Francisco Panizza The London School of Economics and Political Science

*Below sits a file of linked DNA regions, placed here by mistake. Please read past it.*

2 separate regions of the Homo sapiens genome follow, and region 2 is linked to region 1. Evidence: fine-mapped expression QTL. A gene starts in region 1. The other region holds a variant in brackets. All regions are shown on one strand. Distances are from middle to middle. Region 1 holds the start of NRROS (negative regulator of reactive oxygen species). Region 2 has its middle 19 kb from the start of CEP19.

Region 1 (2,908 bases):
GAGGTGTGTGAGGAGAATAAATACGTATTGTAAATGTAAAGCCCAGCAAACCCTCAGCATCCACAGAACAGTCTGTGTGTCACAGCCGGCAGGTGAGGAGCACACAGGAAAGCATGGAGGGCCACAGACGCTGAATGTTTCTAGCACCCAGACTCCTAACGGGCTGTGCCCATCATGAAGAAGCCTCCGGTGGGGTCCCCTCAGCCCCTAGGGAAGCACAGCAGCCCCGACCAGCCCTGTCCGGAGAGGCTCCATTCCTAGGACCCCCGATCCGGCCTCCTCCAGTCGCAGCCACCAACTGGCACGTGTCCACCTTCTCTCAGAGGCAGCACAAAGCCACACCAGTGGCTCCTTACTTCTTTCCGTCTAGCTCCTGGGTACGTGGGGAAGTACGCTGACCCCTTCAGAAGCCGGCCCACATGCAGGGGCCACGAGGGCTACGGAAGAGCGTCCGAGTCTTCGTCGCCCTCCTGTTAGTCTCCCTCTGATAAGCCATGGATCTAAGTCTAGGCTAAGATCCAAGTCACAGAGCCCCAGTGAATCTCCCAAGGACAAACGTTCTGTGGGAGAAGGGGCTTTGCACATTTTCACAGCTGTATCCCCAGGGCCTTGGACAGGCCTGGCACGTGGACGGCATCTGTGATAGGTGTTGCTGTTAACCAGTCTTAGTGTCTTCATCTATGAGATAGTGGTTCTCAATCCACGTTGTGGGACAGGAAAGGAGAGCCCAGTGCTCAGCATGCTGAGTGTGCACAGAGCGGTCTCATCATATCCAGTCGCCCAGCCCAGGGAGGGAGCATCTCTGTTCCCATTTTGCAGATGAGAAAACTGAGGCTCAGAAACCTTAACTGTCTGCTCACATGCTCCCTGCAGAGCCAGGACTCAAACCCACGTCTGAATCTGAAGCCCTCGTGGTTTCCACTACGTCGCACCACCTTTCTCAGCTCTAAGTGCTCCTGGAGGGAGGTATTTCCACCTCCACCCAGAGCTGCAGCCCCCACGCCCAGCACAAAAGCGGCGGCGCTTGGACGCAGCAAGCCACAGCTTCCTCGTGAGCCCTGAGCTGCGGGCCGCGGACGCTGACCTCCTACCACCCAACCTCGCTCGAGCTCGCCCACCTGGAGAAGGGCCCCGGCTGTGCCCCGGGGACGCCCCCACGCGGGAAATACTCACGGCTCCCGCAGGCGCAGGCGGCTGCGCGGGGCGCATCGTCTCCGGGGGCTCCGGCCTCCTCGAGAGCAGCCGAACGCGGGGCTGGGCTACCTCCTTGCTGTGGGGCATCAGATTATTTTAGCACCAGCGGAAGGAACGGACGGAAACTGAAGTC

Is there a particular set of rights that can be regarded as “populist” in the same sense that we speak about liberal democratic rights and, if so, what are these rights and how do they relate to populism? There is a long list of arguments against any notion of populist rightsThe purpose of the paper is to discuss a theoretical framework for the conceptualisation of populist rights. In doing so, I argue that (democratic) populism can be associated to a notion of rights normatively centred in the exercise of sovereignty and empirically centred in the denunciation of asymmetries of power embedded in liberal democratic institutions. I conclude that populism’s antagonistic divide between the people and its Other presents significant challenges to notions of democratic populist rights that, in order to be truly democratic, would require the incorporation of some notion of citizenship to populism’s people – centred appeal.
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